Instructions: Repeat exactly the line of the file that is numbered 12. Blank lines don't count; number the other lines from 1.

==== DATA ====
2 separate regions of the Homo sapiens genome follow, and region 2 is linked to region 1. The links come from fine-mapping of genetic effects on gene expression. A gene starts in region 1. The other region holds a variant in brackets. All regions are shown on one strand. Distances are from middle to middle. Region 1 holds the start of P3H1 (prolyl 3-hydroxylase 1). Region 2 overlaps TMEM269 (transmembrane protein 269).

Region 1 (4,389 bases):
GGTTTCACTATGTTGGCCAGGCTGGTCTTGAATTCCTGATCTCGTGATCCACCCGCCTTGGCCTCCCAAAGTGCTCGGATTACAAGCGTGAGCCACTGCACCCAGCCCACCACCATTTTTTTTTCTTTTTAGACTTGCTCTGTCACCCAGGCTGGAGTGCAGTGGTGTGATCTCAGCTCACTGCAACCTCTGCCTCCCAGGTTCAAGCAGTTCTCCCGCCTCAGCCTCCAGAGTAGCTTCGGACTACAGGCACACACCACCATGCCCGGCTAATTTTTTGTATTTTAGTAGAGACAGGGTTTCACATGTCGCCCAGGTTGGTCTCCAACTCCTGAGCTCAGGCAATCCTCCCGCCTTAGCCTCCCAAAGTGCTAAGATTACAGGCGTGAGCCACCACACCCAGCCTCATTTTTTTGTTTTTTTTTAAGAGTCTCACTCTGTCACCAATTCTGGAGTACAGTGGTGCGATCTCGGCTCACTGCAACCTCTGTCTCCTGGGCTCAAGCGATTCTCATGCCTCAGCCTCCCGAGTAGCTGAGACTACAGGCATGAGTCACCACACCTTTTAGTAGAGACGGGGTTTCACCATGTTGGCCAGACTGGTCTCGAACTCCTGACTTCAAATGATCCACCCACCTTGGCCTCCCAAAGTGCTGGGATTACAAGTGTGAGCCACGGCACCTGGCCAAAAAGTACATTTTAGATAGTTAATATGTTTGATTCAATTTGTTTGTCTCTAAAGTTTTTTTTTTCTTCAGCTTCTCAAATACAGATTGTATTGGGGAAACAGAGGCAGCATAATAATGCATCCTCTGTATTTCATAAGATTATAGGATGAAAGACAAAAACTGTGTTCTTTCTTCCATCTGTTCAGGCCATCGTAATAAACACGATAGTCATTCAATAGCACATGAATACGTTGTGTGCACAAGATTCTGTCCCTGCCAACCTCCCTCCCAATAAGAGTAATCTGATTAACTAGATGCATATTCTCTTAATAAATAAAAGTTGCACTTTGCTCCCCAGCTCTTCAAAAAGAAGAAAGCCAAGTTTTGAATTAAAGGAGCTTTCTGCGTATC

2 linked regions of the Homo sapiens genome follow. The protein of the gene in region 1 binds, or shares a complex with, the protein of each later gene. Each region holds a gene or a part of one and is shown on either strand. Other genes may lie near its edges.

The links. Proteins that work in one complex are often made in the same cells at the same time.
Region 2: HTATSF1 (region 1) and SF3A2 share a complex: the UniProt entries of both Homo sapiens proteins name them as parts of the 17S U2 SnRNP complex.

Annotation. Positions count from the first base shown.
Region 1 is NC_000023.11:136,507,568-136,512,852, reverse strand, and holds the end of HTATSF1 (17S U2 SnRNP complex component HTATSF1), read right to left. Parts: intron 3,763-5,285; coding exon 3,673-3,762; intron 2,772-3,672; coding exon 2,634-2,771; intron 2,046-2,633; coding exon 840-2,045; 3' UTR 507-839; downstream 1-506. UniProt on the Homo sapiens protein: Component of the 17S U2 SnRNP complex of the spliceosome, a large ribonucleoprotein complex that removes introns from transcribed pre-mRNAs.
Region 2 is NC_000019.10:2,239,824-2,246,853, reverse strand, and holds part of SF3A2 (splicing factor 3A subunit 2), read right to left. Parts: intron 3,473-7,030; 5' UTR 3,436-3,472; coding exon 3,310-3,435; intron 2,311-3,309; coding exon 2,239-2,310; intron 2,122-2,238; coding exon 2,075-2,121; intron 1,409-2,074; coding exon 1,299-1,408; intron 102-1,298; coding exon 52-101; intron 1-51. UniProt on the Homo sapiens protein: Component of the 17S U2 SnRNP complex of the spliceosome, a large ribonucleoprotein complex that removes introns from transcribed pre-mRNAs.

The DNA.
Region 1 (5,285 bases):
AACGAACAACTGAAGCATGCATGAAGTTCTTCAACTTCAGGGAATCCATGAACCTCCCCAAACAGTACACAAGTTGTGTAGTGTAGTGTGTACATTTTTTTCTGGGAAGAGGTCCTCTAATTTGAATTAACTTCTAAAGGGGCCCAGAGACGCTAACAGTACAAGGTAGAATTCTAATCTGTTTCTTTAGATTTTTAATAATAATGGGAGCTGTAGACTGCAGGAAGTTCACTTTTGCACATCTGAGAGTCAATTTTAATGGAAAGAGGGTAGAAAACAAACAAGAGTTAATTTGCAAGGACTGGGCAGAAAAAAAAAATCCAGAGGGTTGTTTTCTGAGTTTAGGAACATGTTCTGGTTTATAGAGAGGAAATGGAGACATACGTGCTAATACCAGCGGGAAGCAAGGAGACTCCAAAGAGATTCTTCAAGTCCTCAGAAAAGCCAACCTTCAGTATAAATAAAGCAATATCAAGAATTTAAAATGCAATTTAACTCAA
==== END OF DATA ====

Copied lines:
AACGAACAACTGAAGCATGCATGAAGTTCTTCAACTTCAGGGAATCCATGAACCTCCCCAAACAGTACACAAGTTGTGTAGTGTAGTGTGTACATTTTTTTCTGGGAAGAGGTCCTCTAATTTGAATTAACTTCTAAAGGGGCCCAGAGACGCTAACAGTACAAGGTAGAATTCTAATCTGTTTCTTTAGATTTTTAATAATAATGGGAGCTGTAGACTGCAGGAAGTTCACTTTTGCACATCTGAGAGTCAATTTTAATGGAAAGAGGGTAGAAAACAAACAAGAGTTAATTTGCAAGGACTGGGCAGAAAAAAAAAATCCAGAGGGTTGTTTTCTGAGTTTAGGAACATGTTCTGGTTTATAGAGAGGAAATGGAGACATACGTGCTAATACCAGCGGGAAGCAAGGAGACTCCAAAGAGATTCTTCAAGTCCTCAGAAAAGCCAACCTTCAGTATAAATAAAGCAATATCAAGAATTTAAAATGCAATTTAACTCAA